3.4. Allelic Variation in S. aureus and P. aeruginosa

To determine genetic relatedness among the S. aureus and P. aeruginosa strains, an MLST typing assay was performed, as described in Materials and Methods. The specific housekeeping genes and the primers used to amplify internal DNA fragments of S. aureus and P. aeruginosa were previously described [17] [18] (Table 4 and Table 5). The PCR amplicons obtained were sequenced and sequences were assigned as distinct alleles by comparison with available specific MLST database. Subsequently, the sequence type (ST) values, for each isolate, were determined basing on its allelic profile. Table 4 and Table 5 show the different allelic profiles for each S. aureus and P. aeruginosa isolates. Of the eight S. aureus isolates, we identified six STs indicating that 75% are likely independent clones. In fact, two strains were assigned to ST8 and two to ST15 (Table 4) indicating that they represent genetically related clones. For what it concerned P. aeruginosa, the results obtained clearly indicated that they were unrelated to each other (six different ST values were assigned). Interestingly, two out of the

Table 2. Antibiotic resistance profiles of S. aureus strains.

Antibiotic resistance profiles of the eight S. aureus strains isolated from the ears of HA and nHA users presenting signs of inflammation. Isolates were defined antibiotic susceptible (S) or resistant (R). Antibiotics used were: PenG: benzylpenicillin; met: methicillin; gen: gentamicin; lvx: levofloxacin; ery: erythromycin; cli: clindamycin; lzd: linezolid; dap: daptomycin; tec: teicoplanin; van: vancomycin; tet: tetracyclin; tgc: tigecycline; fus: fusidic; acid; rif: rifampicin; stx: trimethoprim-sulfamethoxazole.

Table 3. Antibiotic resistance profiles of P. aeruginosa strains.

Antibiotic resistance profiles of the six P. aeruginosa strains isolated from the ears of HA and nHA users presenting signs of inflammation. Isolates were defined antibiotic susceptible (S) or resistant (R). Antibiotics used were: amc: amoxicillin-clavulanic acid; tzp: piperacillin-tazobactam; ctx: cefotaxime; caz: ceftazimide; cef: cefepime; etp: ertapenem; imp: imipenem; mem: meropenem; amk: amikacin; gen: gentamicin; cip: ciprofloxacin; tgc: tigecycline; cst: colistin; sxt: trimethoprim-sulfamethoxazole.

Table 4. Multi locus sequence typing analysis of S. aureus isolates.

Allelic variations of S. aureus strains isolated from the ears. Multilocus Sequence Typing (MLST) assays were conducted. ST: sequence type; HA−: strains isolated from nHA users; HA+: strains isolated from HA users.

Table 5. Multi locus sequence typing analysis of P. aeruginosa isolates.

Allelic variations of P. aeruginosa strains isolated from the ears. Multilocus Sequence Typing (MLST) assays were conducted. ST: sequence type; HA−: strains isolated from nHA users; HA+: strains isolated from HA users.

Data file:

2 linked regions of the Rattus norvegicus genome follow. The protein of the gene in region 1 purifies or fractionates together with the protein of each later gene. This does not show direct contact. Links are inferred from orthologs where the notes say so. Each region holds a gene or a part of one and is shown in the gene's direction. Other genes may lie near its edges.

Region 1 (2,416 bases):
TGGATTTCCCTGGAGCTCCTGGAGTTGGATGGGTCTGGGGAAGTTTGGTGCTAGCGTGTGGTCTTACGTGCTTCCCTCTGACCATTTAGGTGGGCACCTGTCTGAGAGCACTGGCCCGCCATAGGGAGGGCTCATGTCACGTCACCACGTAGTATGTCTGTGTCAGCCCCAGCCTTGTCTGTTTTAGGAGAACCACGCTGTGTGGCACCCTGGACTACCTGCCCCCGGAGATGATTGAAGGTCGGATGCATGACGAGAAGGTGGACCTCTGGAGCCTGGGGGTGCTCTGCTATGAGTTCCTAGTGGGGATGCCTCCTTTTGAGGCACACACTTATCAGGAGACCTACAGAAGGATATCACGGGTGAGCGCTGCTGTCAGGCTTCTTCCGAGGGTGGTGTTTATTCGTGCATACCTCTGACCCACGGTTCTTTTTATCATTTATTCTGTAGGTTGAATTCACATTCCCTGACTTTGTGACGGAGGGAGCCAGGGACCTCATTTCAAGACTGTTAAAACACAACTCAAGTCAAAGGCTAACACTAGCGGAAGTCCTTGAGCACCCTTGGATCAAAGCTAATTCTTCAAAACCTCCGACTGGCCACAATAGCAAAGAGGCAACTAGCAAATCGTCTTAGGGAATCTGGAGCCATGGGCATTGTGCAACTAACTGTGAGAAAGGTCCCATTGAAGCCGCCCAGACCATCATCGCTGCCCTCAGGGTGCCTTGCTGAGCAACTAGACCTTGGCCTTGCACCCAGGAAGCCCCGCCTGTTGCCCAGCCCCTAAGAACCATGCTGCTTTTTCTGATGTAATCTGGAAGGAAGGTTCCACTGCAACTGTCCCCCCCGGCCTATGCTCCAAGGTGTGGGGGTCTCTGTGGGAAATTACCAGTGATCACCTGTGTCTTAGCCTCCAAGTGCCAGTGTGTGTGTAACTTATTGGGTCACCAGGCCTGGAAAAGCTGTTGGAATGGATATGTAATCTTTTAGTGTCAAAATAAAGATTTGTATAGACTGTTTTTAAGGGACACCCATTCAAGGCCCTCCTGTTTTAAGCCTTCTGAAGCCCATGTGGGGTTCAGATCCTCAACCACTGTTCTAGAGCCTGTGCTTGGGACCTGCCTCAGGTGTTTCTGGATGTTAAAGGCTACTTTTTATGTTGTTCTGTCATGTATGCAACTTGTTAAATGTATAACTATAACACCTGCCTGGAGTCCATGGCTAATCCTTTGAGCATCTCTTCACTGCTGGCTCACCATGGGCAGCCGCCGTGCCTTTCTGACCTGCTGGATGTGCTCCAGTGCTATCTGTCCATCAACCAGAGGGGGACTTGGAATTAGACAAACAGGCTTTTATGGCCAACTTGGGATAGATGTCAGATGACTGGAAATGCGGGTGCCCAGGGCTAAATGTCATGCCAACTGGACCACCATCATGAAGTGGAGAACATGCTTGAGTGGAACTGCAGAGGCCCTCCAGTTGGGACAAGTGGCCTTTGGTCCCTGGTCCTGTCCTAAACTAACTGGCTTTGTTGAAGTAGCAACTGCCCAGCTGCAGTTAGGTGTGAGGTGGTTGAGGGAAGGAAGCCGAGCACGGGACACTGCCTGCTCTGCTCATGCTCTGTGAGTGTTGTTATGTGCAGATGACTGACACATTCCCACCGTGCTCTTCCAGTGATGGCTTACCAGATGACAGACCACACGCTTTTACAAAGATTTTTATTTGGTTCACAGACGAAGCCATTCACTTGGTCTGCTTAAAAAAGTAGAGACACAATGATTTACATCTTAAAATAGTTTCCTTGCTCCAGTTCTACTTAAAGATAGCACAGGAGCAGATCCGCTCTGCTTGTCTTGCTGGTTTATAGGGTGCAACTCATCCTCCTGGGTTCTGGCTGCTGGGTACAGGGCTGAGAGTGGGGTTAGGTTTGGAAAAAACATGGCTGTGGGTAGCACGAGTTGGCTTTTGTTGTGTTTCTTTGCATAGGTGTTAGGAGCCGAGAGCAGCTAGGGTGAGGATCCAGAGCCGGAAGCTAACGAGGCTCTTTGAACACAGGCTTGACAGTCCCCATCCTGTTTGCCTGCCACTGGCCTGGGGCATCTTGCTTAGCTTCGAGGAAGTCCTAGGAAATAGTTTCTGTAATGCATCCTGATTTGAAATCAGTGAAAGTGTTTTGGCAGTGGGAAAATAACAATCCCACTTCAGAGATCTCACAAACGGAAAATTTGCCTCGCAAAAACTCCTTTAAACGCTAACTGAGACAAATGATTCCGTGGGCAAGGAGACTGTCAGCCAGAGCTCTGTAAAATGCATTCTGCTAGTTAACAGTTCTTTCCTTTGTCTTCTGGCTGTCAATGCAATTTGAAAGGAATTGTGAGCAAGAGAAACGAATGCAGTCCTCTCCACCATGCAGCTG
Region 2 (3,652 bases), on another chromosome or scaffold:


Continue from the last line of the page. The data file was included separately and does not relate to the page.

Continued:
six strains presented newly identified ST values (Table 5). These results indicated that the P. aeruginosa isolates are likely independent clones, thus confirming previous reports indicating the high genetic variability of this facultative pathogen [18] .

3.5. Biofilm Production

The ability to produce biofilm was evaluated, as described in Materials and Methods, for all different bacterial species isolated from HA users, with or without signs of inflammation. In general, biofilm production was found to be statistically not correlated to the presence of signs of inflammation. Gram-positive bacteria, such as S. aureus and CoNS, were found to be strong biofilm producers. Among Gram-negative putative bacterial pathogens, all strains of P. aeruginosa, K. pneumoniae, were strong biofilm producers, while E. coli and E. cloacae appeared weak/moderate biofilm producers (data not shown). Taken together our results indicated that biofilm production appears to be a quite diffuse property among bacterial species colonizing the ear canal of HA users, independently from inflammation. This may contribute to the development of infection to the external ear canal and likely to the progression to acute otitis externa (AOE).

4. Discussions

One relevant characteristic of the external auditory canal is its unique cul-de-sac anatomical structure that readily traps moisture thereby favoring colonization and growth of a wide range of microorganisms (either commensal or pathogens). Moisture retention, caused by the presence of hearing aids (HA), may favor occlusion of the ear canal and thus bacterial colonization also of the HA device by biofilm-producing microorganisms. Thus, HA carriage, especially if it is not followed by daily efficient cleaning and disinfection of the HA device, is considered a risk factor for the development of external canal infections [2] [15] .

In this work, we found that the presence of polybacterial communities, mainly constituted by commensals, is a quite diffuse characteristic of the ear canals of HA wearers. Thus, under particular situations, these polybacterial communities, either by exerting a synergistic effect on other microorganisms or by biofilm production, might concur to the development of acute otitis externa (AOE). Accordingly, it has been recently reported that pediatric, geriatric or immune-compromised patients are subjects at risk to develop AOE as well as systemic infections driven by microorganisms considered innocuous [21] . In this contest, it is worth to recall that biofilm production may constitute a scaffold for colonization of non-biofilm producing microorganisms, including pathogens, and thus this feature is considered an important virulence factor that allows microorganisms to better resist to the host immune response and to the antibiotic therapy [22] .